High frequency trading in Australian derivatives markets
This dissertation investigates price discovery dynamics in Australian equity and options markets. This research provides empirical evidence of an important issue in the market microstructure literature in high frequency trading (HFT) and high frequency traders (HFTs). The increase in HFT has led to a shift in dynamics in equity and options markets due to the higher proportion of computer generated algorithms trading with, and also against, human traders. Each chapter in this dissertation addresses issues in the current literature that have been identified in an Australian context, which can assist academics and regulators understand more about HFTs and their effect on prices in smaller, less liquid markets.
The first issue investigated is how HFTs affect liquidity and price discovery at the intraday level on the Australian Stock Exchange (ASX). Previous research shows that HFT increases the level of liquidity and the speed of price adjustment in both equity and options markets. However, very little is known about whether this is consistent in smaller and less liquid markets. This is mainly due to the higher proportion of computer based traders compared with human traders in smaller markets. For example, in smaller markets where the number of stock and option trades may be few and far between, it is imperative that we know whether HFTs have the same liquidity providing effects that have been shown to exist in larger markets. Due to the size of the Australian market and liquidity constraints, quote prices are used. Additionally, quote volumes, average duration between quotes and a market momentum indicator are added to test whether broader trading patterns exist. The results are consistent with the literature, in that prices adjust faster and liquidity levels increase.
The second issue examined is intraday price discovery dynamics on the ASX from an event-study perspective. Across the literature, a majority of findings show that options usage increases around news announcements and that this contributes to the price discovery of equities post-announcement. Some studies conjecture that it makes no difference to price discovery whether or not equities have listed options. For equities with listed options informed traders, including HFTs, increase the speed at which prices adjust. However, many of these studies incorporate trade price data from the New York Stock Exchange (NYSE) and other large exchanges. Due to liquidity constraints and the small size of the ASX, this research uses quote prices for equities and options and focuses only on the pre-announcement trading period. Additionally, the scope of announcements examined is reduced to earnings announcements. A benchmark that replicates an average trading day is used to measure whether the price impacts in the lead-up to earnings announcements are significantly different. Some results are consistent with prior findings that informed traders turn to options markets prior to earnings announcements to hedge their portfolios and also speculate on price movements, which, in turn, affects the price discovery of the underlying equities. In particular, trading in the pre-announcement period is significantly different from an average trading day. The evidence suggests that there may be information leakage in the lead-up to earnings announcements, from which informed traders benefit.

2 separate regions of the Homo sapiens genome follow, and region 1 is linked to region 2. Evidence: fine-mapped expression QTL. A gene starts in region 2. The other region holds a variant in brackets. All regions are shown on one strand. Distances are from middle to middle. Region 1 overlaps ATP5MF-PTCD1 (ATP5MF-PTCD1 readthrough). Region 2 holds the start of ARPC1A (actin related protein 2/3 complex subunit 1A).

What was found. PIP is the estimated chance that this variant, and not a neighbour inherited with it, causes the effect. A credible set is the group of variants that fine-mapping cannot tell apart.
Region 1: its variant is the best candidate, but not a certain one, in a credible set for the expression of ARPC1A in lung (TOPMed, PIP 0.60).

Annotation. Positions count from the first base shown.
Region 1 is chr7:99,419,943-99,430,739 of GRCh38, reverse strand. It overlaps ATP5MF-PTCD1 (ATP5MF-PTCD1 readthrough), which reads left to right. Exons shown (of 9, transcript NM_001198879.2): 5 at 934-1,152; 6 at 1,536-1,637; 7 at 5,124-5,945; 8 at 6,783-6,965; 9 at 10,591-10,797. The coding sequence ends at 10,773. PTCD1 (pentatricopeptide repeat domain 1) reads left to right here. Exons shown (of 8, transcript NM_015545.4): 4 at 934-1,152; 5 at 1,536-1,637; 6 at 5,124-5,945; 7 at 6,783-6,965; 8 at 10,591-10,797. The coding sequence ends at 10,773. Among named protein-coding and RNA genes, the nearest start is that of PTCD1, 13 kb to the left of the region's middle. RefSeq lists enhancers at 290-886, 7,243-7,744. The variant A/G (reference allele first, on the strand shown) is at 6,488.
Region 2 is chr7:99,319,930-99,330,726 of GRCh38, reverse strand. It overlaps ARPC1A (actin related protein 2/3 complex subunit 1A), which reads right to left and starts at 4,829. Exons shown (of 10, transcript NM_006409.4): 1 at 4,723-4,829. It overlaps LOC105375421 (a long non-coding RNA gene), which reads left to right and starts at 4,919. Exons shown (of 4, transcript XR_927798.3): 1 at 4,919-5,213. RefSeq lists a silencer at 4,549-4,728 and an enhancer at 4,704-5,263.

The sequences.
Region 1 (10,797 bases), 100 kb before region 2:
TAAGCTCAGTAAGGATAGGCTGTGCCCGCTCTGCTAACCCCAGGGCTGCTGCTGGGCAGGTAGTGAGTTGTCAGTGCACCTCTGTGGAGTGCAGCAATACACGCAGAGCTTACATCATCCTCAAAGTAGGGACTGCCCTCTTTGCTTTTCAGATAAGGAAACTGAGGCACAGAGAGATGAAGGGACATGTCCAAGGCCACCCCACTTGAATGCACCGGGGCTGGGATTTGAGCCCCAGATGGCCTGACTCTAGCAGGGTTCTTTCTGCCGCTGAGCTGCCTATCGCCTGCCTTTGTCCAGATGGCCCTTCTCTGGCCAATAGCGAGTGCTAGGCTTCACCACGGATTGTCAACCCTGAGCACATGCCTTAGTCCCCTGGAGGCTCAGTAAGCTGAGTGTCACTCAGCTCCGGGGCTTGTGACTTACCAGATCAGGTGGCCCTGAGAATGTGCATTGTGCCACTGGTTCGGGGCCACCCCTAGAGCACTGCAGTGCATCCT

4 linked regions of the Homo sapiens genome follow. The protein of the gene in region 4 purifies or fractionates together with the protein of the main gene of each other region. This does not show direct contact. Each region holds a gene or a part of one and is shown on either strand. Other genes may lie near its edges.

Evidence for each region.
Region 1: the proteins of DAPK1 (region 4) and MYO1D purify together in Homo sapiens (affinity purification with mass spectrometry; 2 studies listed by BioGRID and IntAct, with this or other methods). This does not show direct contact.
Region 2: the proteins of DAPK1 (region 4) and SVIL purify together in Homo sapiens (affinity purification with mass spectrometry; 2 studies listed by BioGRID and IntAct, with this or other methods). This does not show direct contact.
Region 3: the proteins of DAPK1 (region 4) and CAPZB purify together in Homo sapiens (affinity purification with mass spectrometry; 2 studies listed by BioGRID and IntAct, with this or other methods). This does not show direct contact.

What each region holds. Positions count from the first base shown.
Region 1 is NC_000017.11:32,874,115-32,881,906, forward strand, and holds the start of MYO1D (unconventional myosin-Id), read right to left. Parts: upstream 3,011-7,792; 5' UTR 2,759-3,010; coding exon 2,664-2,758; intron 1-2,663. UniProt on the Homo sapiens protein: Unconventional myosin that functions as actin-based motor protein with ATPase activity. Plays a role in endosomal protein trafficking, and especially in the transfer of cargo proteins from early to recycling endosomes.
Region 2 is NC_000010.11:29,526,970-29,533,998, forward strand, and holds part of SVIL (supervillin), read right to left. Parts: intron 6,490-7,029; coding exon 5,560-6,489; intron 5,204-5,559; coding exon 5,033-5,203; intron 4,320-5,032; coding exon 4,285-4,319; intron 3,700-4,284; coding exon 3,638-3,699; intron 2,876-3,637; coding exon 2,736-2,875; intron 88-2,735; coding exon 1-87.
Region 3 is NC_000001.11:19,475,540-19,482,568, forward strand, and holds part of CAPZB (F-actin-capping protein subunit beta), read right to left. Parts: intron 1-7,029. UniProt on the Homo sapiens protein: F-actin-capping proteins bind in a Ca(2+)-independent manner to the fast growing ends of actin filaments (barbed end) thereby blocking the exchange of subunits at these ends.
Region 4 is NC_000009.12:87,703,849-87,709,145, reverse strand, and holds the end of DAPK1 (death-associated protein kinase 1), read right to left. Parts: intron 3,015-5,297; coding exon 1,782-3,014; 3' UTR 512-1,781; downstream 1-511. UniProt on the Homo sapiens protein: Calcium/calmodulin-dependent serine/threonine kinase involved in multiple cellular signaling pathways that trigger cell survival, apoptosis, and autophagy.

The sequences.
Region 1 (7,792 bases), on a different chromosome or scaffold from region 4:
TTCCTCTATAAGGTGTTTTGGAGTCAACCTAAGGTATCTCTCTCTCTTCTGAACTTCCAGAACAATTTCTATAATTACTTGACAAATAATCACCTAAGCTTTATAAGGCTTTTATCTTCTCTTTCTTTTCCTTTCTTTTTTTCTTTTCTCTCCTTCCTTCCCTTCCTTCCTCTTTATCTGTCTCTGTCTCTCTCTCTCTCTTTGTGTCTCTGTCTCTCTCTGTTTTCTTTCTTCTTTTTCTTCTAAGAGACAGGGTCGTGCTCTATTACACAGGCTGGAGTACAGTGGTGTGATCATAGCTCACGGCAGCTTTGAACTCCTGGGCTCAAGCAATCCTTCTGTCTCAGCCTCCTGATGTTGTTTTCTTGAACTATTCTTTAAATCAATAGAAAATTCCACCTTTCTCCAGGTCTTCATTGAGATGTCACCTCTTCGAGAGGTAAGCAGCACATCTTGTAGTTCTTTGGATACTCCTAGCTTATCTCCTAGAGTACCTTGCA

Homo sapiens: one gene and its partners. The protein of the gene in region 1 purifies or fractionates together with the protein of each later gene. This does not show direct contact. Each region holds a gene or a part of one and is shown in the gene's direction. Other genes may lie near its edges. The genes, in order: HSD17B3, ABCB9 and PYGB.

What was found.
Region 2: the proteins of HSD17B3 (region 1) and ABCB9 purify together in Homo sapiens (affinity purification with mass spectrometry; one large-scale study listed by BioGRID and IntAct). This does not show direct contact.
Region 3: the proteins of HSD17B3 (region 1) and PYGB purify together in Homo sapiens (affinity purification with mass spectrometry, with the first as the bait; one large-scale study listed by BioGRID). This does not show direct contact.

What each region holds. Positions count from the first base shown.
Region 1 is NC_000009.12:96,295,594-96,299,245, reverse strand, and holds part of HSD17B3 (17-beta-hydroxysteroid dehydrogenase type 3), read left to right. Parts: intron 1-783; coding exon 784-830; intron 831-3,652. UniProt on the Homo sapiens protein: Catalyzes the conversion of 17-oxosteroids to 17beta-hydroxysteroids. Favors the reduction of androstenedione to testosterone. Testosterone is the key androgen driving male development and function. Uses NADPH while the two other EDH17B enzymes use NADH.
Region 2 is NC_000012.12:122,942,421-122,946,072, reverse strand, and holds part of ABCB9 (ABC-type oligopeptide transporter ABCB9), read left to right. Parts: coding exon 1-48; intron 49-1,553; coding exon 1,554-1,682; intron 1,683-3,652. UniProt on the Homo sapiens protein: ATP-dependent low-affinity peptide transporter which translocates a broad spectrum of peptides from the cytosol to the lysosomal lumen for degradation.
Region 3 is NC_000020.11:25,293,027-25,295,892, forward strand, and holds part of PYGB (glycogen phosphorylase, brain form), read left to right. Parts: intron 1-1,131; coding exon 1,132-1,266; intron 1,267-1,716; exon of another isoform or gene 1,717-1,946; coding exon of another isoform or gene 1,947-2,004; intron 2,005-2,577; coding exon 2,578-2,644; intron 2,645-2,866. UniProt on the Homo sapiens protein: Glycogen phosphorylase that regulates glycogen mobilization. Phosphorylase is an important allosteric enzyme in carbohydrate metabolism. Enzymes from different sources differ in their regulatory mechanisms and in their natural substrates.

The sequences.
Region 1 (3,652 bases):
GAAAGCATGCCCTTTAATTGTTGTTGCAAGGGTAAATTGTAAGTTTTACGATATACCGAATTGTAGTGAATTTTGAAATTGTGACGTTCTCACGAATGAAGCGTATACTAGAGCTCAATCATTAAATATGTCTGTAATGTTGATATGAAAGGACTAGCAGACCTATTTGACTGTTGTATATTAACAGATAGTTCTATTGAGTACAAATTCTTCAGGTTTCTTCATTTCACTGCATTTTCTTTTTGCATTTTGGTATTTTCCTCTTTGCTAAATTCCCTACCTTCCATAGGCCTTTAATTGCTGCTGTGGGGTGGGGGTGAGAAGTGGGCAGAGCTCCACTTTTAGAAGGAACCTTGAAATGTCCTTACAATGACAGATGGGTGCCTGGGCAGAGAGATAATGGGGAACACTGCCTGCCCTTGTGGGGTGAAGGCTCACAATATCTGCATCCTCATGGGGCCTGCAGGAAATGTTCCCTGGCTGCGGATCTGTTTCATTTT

Compared with other issues studied in the literature, underlying equities become less important to the price discovery of call and put options in the lead-up to earnings announcements compared to the benchmark. When controlling for the cost of trading and intent to trade through quote bid-ask price spreads and total quote volumes respectively, results are mostly consistent. However, this changes marginally only for earnings announcements classified as ‘good’ and in the final minutes of trade prior to the good earnings announcements. Prior to events classified as ‘bad’, the equity is even less important to the price discovery process compared with the benchmark. In a further contrast to other findings in the literature, quote volumes have very little impact on the price discovery of call or put options. Furthermore, increases in both call and put quote bid-ask price spreads have negative impacts on their respective options prices compared to the benchmark. On an average trading day these effects are opposite - that is, an increase in quote bid-ask spreads has positive effect on their respective options prices. All results are robust to changes in the earnings announcement classifications.